My maternal great-grandfather Bernard da Costa from Ararim, Saligão successfully won a contract to run the British Officer’s Mess in Bushire/Bushehr, an entrepreneurial effort of no mean proportion and one that required an army of chefs, stewards and butlers recruited from his hometown in Saligão, Goa.
By all accounts, it kept him gainfully employed and he hired cooks and butlers from Ararim to help him run the mess. Unfortunately, there are no surviving photos or documentation from that period.
My maternal grandfather Dr Albert Francis Winnington da Costa-Joshi FRCS, DTM, LM&S, VD, IMS (s/o Bernard da Costa & Rosalinda Cordeiro) was born on January 13, 1889. After him, four children Sylvie, Melita, Benny and Euclid were born.
What we do know is that Bernard would come on vacation back to a second home in Bairo Alto, Saligão, where his children completed their schooling next door at Mater Dei School. While his father Bernard was away working in Persia, Albert continued his higher education as a boarder at Collegio de Santo Antonio, a boarding school situated on the top of the hillock at Monte de Guirim. This august institution was handed over to the Franciscan Capuchin Friars in 1941.
By 1909, Bernard wound up his business and returned to his home in Bairo Alto, Saligão. Quite tragically in 1910, he suffered a fatal cardiac arrest (?) and died before Dr D'Mello from across the road could come. His wife Rosalind also passed away within a year in Saligão, leaving their five children (Albert, Sylvia, Melita, Bernard and Euclid) orphans. At this time, Albert was in his final year of Medicine at Grant Medical College, Bombay.
Major Albert da Costa in WWI fatigues.
Nagpur was the HQ of the Bengal-Nagpur (BNR) and the Great Indian Peninsular (GIP) railways - and many Goans found gainful employment in the Railways. The Goan community grew to a significant size and established a vibrant Catholic Institute near St Francis de Sales Cathedral on Kamptee Road in Mohan Nagar, Nagpur, which was the focal point of Goan events from the 1930s onwards.
Albert's maternal aunt Angela Cordeiro married Cajetan Nazareth (originally from Uccasaim) who lived in Cosy Nook, Mohan Nagar, Nagpur. This aunt stepped in to look after the four younger children as Albert moved to Bombay to pursue his studies at St Xavier's Bombay and later at Grant Medical College, Bombay where he was awarded the Licentiate in Medicine and Surgery (L.M. & S) degree in 1910. He qualified as a Doctor of Tropical Medicine (DTM) from Calcutta in 1923. He then got a commission in the British Medical Corp as a King's Commissioned Officer in the Indian Army and his salary was about Rs 900 per month (a very handsome salary in those days, by comparison, a servant’s salary was a couple of rupees and a chicken cost a couple of anna paisa). With his earnings, he paid for the higher education of his siblings and even picked up the wedding expenses of his two sisters before settling down himself in 1923. Quite remarkably after his eldest daughter Yvette was born, he studied for and was awarded the coveted degree of Fellow of the Royal College of Surgeons (FRCS), Edinburgh in 1927.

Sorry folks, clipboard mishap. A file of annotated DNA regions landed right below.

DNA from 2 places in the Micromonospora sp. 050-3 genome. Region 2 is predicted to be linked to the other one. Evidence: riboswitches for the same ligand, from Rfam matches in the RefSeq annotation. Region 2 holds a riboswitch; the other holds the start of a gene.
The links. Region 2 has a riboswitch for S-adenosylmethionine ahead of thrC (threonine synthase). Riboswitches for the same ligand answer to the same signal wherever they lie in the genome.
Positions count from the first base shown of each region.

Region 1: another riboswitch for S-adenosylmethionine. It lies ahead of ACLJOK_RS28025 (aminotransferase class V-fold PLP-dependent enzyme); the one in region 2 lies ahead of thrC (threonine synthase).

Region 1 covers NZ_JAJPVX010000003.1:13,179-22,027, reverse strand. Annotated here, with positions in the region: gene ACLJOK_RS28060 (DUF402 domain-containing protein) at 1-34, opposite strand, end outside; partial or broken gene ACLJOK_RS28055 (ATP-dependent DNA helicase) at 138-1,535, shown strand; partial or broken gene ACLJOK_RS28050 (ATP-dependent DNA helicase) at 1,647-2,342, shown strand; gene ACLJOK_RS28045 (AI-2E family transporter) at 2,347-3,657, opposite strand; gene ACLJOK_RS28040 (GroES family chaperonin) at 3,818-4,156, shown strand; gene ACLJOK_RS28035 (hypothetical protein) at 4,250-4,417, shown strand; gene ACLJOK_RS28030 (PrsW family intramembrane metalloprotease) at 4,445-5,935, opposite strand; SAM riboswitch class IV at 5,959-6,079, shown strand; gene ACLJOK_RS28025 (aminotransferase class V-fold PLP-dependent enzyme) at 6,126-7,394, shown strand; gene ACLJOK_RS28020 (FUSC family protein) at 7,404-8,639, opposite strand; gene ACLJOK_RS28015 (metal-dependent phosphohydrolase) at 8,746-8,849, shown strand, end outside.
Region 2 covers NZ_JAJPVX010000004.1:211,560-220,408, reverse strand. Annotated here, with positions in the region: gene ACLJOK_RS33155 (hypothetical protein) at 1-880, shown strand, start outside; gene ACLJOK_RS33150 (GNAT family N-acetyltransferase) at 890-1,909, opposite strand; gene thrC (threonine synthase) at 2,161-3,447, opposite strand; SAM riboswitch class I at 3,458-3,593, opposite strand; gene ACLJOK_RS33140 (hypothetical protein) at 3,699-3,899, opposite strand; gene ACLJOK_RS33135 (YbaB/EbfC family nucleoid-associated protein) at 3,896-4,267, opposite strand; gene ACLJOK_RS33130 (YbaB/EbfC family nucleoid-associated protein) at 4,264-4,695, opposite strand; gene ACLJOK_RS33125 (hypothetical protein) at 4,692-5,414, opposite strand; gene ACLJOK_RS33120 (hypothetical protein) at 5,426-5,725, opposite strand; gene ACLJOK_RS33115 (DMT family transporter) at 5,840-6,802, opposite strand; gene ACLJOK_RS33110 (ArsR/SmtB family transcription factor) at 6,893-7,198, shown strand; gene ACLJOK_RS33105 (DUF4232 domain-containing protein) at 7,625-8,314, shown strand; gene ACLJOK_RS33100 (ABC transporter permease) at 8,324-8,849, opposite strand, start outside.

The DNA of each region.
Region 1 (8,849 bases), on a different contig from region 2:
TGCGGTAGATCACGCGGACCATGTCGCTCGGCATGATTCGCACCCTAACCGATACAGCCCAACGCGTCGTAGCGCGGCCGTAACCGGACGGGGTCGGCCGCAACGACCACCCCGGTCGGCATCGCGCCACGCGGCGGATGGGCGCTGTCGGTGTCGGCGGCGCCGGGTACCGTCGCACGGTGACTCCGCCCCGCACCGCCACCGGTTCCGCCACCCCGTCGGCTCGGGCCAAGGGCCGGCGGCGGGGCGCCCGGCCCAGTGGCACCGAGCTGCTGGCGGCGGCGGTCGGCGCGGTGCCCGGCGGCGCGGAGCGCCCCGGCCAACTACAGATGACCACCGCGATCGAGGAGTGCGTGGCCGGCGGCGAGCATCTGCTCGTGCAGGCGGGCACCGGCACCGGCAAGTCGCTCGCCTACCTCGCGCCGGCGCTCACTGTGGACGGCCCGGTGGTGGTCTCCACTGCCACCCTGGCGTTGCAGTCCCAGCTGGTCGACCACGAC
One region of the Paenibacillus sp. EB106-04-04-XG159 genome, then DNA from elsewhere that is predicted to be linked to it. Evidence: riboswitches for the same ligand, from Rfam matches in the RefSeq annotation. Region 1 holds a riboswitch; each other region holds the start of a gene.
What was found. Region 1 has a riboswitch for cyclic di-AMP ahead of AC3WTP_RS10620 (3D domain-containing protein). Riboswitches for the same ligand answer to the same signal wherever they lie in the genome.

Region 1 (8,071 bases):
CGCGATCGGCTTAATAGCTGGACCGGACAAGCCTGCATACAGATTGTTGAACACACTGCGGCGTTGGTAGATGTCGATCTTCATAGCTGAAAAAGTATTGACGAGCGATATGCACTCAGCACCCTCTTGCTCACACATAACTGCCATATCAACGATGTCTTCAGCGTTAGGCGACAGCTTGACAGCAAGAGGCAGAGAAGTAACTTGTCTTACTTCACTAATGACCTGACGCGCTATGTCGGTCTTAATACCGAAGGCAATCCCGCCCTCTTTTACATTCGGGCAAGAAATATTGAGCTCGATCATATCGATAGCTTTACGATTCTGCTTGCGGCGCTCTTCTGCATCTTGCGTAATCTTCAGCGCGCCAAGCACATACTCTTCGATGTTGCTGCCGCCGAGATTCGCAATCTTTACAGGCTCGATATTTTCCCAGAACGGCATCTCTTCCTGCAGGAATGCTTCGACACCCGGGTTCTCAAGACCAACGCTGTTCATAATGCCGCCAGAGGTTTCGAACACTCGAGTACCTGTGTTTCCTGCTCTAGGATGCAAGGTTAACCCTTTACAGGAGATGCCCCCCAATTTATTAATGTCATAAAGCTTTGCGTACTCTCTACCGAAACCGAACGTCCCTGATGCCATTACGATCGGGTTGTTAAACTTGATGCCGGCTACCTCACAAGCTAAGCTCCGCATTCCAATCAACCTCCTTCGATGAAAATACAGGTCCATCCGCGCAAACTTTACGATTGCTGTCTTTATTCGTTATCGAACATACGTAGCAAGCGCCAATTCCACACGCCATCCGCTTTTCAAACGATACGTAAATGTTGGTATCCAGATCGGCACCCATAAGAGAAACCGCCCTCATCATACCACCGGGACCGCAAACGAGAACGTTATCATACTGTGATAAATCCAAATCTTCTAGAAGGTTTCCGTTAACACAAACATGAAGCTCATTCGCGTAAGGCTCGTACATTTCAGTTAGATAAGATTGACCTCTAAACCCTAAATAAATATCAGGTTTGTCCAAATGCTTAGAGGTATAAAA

Rudolfo Louis Gonsalves of Ararim, Saligão was the third child of Jose Avelino Gonsalves and Ana Severina Claudiana de Sequeira (d/o Ignacio Zeferino de Sequeira and Anna do Rosario), in a family of seven children.
Rudolfo was a qualified accountant who along with his eldest brother Pedro Alcantara José Plotino Gonsalves went to work for Anglo-Persian Oil Company (APOC) in Abadan sometime in the early 1920s. The brothers also were instrumental in helping many others from Saligão gain employment in Persia.
Quite by coincidence, a certain Antonio Jose Phillipo Mascarenhas (s/o Caetano Francisco Hermenegildo Mascarenhas and Maria Guilhermina de Noronha) originally from Porvorim was also working in APOC. He befriended Rudolfo and proposed the hand of his eldest daughter Adelaide Mafalda Estrelita Mascarenhas (eldest d/o Antonio Mascarenhas and Raquelinha Anna Felicia Gomes) in marriage.
Since Rudolfo was unable to come to Goa, the nuptial ceremony took place by proxy. Adelaide was given a photo of her husband and put on a ship to Abadan, chaperoned by a family who happened to be travelling on the same ship. It had been pre-arranged that Rudolfo would wear a specific piece of clothing (red tie?) as a definite sign of identification.
On arrival in Abadan, there was no sign of Rudolfo and the family had a connecting train (or bus?) to catch and were reluctantly forced to leave Adelaide stranded on the dock. Poor Adelaide! Left all alone in a strange land where she neither spoke the language nor knew anyone. Before long, Rudolfo showed up but Adelaide insisted on seeing his tie before she went anywhere with him. Rudolf sheepishly produced the item, saying that in his rush, he forgot to wear it. From then on, the sailing was a lot smoother.
My father Osmond Avelino Gonsalves (1920-1994) recalls spending the first five or seven years in Persia before the family relocated back to Poona, where Rudolfo built the family home "Villa Maria", designed by his brother-in-law, renowned Civil engineer and architect W X Mascarenhas, who not only was the first Indian Principal of the College of Engineering, Poona but also the chief engineer of the National Defence Academy in Khadakwasla and Sachivalaya Government Offices at Nariman Point, Bombay.
The writer is an engineer who retired in Silicon Valley. His interests include blogging, gardening, nature photography and travelling